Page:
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Report from the Front

Art criticism, sometimes with context, occasional politics. Published in hard copy 2-4 times a year. New shows: "events;" hard copy rates & how to support the online edition: "works."

 

RON LAUDER’S COLLECTION: NOT ALL GERMANIC

Paul Cezanne (1839-1906). Man with Crossed Arms, ca. 1899, oil on canvas.

The kindest way to deal with politics in relation to the Neue Galerie is to think in terms of art-world politics, not the national (or international) kind. This became clear to me while viewing “The Ronald S. Lauder Collection: Selections from the 3rd Century BC to the 20th Century/Germany, Austria and France” at the Neue Galerie (through April 2)It’s a very handsome show, but its novelty lies rather in its medieval aspects and its 19th and 20th century French (and Spanish) aspects, since its holdings in 19th and 20th century German and Austrian paintings, sculpture, drawings and the applied arts are frequently on view. After all, Ronald Lauder is a co-founder and principal benefactor of this “gallery” (which is really more of a mini-museum than anything else). And, while I respect Egon Schiele, Gustav Klimt, and Oscar Kokoschka, they are not my favorite artists. I am happier with Klee, Kandinsky, Josef Hoffmann and even Kurt Schwitters, but to me anybody who would favor them over Matisse, Picasso and Cézanne doesn’t know what quality is. Now, on the basis of this show, it emerges that Ronald Lauder does have a more catholic taste than I’d supposed. Although the usual Klimt-Schiele-Kokoschka triumvirate is in full view, there’s a hell of a lot more that really looks good and even great.

The fun is most apparent on the top floor, although it is dominated by works on paper. In the narrow hallway, a whole wall is hung with zestful small-to-medium-sized Germanic works on paper, many of them by Klee (a native of Switzerland) and also trenchant satires by George Grosz and collages by Hannah Hoch and others. But the most stunning gallery is the one fronting on Fifth Avenue (the west side of the building). Facing the entry is a large, peak-period abstract oil by Kandinsky, “Composition IV,” (1911), together with 6 smaller but almost equally admirable Kandinsky works on paper. In the corner to the left of the big Kandinsky are a group of four classic sculptures by Brancusi, and on the right-hand wall, the four unforgettable bronze Matisse “Backs”(1909-1930), always a pleasure to see. On the south wall is a large later Picasso that is not my favorite, but the two halves of the east wall of this gallery (bisected by its entrance) are hung with two groups of mostly top-quality works on paper, 8 on the left by Matisse and 16 on the right by Picasso. In the gallery at the east end of the third floor are a number of paintings by German (as opposed to Austrian) painters, more familiar but with some good works by Klee, Otto Dix and Beckmann on view. The gallery on this floor north of the hallway is the only casualty, being hung with pop celebrities like Gerhard Richter and Joseph Beuys (I guess Lauder feels he has to stay with the times). But in the small gallery to the south of the hallway is a superb group of 19th century French drawings: 7 by Seurat, 4 by Degas, 4 by Van Gogh and 8 by Cézanne, the last particularly heart-rending, especially the delicate “Rock Near the Caves above the Chateau Noir” (1895-1900).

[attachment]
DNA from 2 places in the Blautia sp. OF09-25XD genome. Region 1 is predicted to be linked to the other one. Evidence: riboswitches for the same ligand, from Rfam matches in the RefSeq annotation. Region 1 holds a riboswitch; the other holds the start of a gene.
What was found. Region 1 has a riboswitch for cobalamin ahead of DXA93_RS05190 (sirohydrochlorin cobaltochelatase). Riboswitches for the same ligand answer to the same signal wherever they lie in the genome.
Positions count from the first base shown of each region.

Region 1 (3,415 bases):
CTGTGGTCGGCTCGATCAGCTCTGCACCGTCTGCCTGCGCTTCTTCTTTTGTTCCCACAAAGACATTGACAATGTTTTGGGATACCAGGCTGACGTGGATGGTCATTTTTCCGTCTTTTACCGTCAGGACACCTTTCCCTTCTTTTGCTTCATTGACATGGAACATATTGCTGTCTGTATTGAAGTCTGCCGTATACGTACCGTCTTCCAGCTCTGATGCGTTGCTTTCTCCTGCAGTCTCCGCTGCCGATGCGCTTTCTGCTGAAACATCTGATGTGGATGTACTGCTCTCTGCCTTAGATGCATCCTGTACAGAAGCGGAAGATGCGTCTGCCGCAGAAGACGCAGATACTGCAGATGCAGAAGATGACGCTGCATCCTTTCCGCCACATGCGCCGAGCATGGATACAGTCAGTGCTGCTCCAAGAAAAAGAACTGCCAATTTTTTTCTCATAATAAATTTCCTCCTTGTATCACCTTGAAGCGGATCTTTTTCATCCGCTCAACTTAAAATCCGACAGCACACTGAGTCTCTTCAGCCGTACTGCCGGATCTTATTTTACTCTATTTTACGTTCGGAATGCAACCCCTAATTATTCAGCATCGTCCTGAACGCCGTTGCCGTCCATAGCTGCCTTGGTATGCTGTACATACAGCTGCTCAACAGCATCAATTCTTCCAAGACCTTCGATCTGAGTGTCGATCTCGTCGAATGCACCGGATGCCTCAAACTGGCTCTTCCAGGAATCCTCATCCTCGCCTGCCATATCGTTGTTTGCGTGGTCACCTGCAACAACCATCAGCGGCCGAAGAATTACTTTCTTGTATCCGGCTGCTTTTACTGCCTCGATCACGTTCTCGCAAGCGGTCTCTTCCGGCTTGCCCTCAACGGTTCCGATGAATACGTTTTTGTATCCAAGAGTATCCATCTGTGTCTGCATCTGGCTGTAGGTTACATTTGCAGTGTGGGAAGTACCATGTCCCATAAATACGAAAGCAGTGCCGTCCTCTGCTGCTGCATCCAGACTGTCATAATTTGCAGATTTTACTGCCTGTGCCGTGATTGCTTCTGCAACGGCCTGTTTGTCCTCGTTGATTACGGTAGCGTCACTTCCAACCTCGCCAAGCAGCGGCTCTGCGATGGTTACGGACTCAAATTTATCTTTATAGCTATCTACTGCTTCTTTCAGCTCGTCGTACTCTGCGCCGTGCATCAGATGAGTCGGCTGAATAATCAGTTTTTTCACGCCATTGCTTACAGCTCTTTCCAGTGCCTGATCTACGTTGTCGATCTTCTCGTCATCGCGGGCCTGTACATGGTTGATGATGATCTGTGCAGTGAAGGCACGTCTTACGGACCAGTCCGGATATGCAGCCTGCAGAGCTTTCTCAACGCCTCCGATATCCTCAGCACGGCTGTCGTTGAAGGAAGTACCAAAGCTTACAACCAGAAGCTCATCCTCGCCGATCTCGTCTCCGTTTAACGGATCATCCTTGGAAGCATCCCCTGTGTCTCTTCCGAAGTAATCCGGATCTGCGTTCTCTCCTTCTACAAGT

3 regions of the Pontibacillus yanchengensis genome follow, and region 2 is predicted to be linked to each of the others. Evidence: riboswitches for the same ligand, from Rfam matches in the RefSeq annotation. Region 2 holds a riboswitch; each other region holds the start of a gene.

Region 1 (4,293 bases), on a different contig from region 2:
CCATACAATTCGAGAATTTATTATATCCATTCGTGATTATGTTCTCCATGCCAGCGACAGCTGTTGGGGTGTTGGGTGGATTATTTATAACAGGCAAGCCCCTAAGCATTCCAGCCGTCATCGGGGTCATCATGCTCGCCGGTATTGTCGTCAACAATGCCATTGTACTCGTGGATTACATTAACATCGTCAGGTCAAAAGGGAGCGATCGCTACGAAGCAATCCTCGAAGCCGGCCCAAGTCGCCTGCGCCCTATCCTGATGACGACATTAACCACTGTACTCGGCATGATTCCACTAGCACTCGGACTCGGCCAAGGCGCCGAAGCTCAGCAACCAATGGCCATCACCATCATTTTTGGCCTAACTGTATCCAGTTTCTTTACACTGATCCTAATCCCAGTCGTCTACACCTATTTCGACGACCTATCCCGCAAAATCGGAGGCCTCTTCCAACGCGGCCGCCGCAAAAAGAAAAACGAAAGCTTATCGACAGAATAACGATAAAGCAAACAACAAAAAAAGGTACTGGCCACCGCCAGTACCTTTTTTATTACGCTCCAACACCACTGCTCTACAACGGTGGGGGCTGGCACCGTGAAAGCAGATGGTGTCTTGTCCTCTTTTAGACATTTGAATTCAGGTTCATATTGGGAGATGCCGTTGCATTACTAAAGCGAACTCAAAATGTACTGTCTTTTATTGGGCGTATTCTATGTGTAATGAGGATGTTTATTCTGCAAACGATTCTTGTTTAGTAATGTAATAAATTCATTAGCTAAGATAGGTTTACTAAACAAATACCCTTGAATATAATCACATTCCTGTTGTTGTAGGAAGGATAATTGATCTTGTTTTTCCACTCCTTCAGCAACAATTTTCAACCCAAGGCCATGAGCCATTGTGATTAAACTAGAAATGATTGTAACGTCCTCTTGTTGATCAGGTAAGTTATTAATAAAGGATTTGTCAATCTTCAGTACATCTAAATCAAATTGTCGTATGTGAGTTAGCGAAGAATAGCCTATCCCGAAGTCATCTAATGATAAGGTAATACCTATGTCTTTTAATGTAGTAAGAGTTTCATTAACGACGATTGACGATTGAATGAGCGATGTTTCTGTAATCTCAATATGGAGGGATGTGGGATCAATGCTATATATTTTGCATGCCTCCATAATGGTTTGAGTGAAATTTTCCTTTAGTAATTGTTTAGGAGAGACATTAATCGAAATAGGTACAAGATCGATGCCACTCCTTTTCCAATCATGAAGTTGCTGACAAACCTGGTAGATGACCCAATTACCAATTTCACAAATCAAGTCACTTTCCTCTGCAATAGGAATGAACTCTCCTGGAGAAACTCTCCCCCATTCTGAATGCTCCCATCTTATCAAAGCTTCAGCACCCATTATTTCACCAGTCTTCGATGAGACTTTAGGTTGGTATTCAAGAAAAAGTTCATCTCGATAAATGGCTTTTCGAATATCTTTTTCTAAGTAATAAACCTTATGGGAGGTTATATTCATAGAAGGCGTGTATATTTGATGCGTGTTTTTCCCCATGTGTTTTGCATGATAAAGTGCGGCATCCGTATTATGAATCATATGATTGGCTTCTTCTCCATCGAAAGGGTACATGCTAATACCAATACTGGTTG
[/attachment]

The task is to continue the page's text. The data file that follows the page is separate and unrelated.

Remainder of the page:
The second floor is mostly given over to Austrian works I have seen before, including portraits by Klimt, Kokoschka, and Schiele and all those drawings of sometimes erotic nudes by Klimt & Schiele. But the front gallery (again, the one facing Fifth Avenue) is at least surprising, being given over primarily to a huge and very decorative display of medieval arms and armor, including two complete sets of armor for a knight and his horse (the horses look suspiciously like those in the arms & armor gallery across the street at the Met). On the east wall at the Neue are also displayed 6 Cézanne oils, worthy (as always) but--with the exception of the "Man with Crossed Arms"-- not outstanding, while small Old Master paintings hang around the other three walls, including some by Jan Gossaert and Quentin Massys. All in all, it looks as though Lauder collected a lot of things, many of them of more intrinsic quality than the Germanic art at the Neue Galerie, but he also realized that if he focused his mini-museum on early 20th century German and Austrian art and crafts, it would give him his best shot at standing out in the crowd, since the other works in his collection–no matter how admirable–duplicate to some extent what can already been seen in other Manhattan museums. Such is the world of Manhattan art-world politics, and I know quite a few people who applaud his decision, and like nothing better than to slurp up some good old-fashioned Schlagsahne amid the Gemütlichkeit of the Neue Galerie’s Café Sabarsky.

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